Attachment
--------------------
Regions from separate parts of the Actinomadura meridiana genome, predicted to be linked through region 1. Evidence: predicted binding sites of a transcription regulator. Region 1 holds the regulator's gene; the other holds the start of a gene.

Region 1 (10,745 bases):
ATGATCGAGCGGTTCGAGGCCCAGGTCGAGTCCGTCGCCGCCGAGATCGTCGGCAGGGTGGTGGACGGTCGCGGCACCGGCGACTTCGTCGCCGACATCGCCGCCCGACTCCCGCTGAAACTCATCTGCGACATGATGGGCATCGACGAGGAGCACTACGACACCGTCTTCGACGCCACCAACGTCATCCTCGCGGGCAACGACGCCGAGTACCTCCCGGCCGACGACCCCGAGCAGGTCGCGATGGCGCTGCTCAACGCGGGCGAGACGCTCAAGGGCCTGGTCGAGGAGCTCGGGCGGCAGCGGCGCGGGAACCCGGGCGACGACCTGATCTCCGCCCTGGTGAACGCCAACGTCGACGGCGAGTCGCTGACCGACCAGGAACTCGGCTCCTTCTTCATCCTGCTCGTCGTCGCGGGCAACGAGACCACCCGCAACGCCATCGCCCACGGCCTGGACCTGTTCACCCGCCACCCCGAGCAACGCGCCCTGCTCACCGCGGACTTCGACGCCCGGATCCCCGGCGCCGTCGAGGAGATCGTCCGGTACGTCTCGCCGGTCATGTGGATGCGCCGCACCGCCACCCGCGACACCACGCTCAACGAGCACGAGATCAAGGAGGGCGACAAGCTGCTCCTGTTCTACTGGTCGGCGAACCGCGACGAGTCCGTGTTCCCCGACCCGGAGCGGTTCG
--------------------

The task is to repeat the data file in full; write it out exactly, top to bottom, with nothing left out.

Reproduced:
Regions from separate parts of the Actinomadura meridiana genome, predicted to be linked through region 1. Evidence: predicted binding sites of a transcription regulator. Region 1 holds the regulator's gene; the other holds the start of a gene.

Region 1 (10,745 bases):
ATGATCGAGCGGTTCGAGGCCCAGGTCGAGTCCGTCGCCGCCGAGATCGTCGGCAGGGTGGTGGACGGTCGCGGCACCGGCGACTTCGTCGCCGACATCGCCGCCCGACTCCCGCTGAAACTCATCTGCGACATGATGGGCATCGACGAGGAGCACTACGACACCGTCTTCGACGCCACCAACGTCATCCTCGCGGGCAACGACGCCGAGTACCTCCCGGCCGACGACCCCGAGCAGGTCGCGATGGCGCTGCTCAACGCGGGCGAGACGCTCAAGGGCCTGGTCGAGGAGCTCGGGCGGCAGCGGCGCGGGAACCCGGGCGACGACCTGATCTCCGCCCTGGTGAACGCCAACGTCGACGGCGAGTCGCTGACCGACCAGGAACTCGGCTCCTTCTTCATCCTGCTCGTCGTCGCGGGCAACGAGACCACCCGCAACGCCATCGCCCACGGCCTGGACCTGTTCACCCGCCACCCCGAGCAACGCGCCCTGCTCACCGCGGACTTCGACGCCCGGATCCCCGGCGCCGTCGAGGAGATCGTCCGGTACGTCTCGCCGGTCATGTGGATGCGCCGCACCGCCACCCGCGACACCACGCTCAACGAGCACGAGATCAAGGAGGGCGACAAGCTGCTCCTGTTCTACTGGTCGGCGAACCGCGACGAGTCCGTGTTCCCCGACCCGGAGCGGTTCG